Using metaphors without bracketed clarification – By @AsforAlex

Alexandra Sims

By Alexandra Sims


Using metaphors without bracketed clarification 


Ikigai is a Japanese concept meaning a reason for being, or rather, ‘a reason to get up in the morning’. An indication of our values and the actions not forced upon us but the processes undertaken to allow our best possible self’s to flourish.

I haven’t found my ikigai yet but I’m working on it. Discovering one takes time and requires extensive introspection.

First stop:

The building books

These are the founding knowledge on which my advertising future will stand. There’s a lot to tackle on the SCA reading list and if I didn’t get up in the morning how would I make it through them all?

The bridge:

A brief over troubled water

Trying to find work I am both fitted to and want to be doing has been similar to traveling for years with what feels like half a map. It’s a lot of guesswork and succumbing to fatigue, wondering whether or not to settle in the many plain but comfortable spots that emerge along the way.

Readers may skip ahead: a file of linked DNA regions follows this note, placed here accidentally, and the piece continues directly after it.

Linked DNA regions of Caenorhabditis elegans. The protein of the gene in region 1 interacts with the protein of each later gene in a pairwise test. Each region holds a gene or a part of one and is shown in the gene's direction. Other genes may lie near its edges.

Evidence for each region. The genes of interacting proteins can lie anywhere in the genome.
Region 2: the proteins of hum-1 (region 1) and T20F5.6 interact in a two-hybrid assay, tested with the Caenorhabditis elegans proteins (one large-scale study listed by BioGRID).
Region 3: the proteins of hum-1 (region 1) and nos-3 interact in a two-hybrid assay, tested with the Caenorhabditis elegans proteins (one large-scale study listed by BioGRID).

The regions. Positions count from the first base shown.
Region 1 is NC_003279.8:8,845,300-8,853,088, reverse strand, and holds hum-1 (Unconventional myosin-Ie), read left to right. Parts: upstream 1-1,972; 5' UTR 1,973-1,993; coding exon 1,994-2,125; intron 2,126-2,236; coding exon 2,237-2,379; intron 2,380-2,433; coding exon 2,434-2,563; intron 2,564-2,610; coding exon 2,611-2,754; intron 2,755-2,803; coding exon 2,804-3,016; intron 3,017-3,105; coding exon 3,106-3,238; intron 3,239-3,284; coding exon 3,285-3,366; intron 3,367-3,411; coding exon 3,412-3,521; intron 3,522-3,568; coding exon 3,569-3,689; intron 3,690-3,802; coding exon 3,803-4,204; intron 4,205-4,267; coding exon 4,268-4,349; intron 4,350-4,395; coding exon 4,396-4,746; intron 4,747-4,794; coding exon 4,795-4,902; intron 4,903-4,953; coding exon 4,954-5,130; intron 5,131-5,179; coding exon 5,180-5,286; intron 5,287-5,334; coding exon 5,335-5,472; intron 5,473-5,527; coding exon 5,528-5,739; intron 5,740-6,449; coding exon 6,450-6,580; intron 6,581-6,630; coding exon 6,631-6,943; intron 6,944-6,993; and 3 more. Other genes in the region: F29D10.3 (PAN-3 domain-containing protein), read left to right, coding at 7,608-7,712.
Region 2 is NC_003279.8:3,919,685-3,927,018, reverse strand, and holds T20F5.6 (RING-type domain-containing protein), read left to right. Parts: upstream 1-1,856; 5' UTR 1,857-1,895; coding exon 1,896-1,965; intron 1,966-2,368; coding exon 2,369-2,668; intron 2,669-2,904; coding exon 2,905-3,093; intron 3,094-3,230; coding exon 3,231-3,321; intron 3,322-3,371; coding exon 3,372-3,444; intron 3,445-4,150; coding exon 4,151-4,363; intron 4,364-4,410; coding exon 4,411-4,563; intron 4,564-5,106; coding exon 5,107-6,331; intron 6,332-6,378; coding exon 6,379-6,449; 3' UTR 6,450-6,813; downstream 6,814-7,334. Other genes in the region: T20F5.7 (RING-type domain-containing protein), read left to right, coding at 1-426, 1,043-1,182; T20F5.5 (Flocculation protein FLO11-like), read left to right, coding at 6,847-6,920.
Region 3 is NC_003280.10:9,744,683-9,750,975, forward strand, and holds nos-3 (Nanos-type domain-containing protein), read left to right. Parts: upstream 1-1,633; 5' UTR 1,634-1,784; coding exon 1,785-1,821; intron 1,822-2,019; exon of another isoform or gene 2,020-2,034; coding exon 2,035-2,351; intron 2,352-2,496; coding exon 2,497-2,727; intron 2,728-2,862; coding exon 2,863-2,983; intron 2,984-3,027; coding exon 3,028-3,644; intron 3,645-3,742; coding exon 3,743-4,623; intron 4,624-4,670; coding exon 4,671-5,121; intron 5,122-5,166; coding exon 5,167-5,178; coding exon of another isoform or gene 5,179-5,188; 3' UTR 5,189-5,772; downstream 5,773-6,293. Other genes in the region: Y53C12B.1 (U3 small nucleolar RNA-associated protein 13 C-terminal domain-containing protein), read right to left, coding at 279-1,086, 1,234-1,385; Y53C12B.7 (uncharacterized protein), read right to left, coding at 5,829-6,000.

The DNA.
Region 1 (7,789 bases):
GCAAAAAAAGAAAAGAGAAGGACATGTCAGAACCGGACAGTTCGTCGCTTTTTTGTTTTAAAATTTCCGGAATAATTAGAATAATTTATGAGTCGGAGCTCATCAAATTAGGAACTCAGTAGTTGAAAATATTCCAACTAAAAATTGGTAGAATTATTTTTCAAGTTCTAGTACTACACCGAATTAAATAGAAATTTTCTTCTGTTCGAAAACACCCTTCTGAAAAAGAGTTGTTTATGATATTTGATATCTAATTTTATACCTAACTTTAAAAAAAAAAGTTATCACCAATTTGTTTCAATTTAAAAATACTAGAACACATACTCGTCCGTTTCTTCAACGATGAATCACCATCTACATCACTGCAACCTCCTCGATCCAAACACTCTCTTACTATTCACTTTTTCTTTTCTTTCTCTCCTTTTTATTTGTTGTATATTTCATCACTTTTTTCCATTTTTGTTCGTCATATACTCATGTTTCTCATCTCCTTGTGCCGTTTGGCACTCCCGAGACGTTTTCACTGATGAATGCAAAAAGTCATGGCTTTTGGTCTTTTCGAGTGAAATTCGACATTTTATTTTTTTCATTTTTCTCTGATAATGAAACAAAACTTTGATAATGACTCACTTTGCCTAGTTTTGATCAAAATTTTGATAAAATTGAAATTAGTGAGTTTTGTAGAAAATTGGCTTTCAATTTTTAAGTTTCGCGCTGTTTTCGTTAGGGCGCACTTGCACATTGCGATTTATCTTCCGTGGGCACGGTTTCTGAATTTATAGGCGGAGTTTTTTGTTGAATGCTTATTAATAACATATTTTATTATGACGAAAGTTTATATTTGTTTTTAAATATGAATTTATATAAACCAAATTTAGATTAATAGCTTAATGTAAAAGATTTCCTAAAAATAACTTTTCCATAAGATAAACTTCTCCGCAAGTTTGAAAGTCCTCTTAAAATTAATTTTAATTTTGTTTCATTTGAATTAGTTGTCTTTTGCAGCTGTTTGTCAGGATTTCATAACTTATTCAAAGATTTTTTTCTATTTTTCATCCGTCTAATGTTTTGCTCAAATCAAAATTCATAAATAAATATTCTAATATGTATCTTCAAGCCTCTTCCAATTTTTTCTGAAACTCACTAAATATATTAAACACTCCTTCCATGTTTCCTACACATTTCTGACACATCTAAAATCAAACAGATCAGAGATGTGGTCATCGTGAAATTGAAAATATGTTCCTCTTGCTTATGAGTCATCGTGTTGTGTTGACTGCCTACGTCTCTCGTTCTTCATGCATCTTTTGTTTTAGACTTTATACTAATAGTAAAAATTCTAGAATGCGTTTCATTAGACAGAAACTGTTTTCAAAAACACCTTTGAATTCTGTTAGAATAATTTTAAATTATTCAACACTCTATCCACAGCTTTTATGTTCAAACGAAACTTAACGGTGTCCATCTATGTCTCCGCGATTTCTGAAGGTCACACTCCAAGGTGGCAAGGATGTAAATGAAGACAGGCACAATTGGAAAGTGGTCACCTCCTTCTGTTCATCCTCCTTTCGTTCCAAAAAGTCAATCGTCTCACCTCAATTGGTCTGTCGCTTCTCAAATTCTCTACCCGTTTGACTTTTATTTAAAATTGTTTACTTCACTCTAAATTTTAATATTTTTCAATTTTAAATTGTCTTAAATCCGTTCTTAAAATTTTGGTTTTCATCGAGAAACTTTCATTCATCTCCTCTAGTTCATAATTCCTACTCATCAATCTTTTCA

Finally though, I have my sights on the revered edifice and that which holds my answers (SCA). Now my only concern is finding the best way across the ravine that divides us (no money).

I’m about to dive straight in when I notice it, a precarious walkway hanging above me (the announcement of the scholarship competition). Knowing how to swim won’t be enough. I’d much rather climb and attempt to tread the bridge across than risk the current (loan) and wash-up exhausted by the bank (exhausted by the bank); even if I am scared of heights or in this case failure.

So from now at least till September I will have a couple of good reasons to get out of bed. As for the rule of three, see title.

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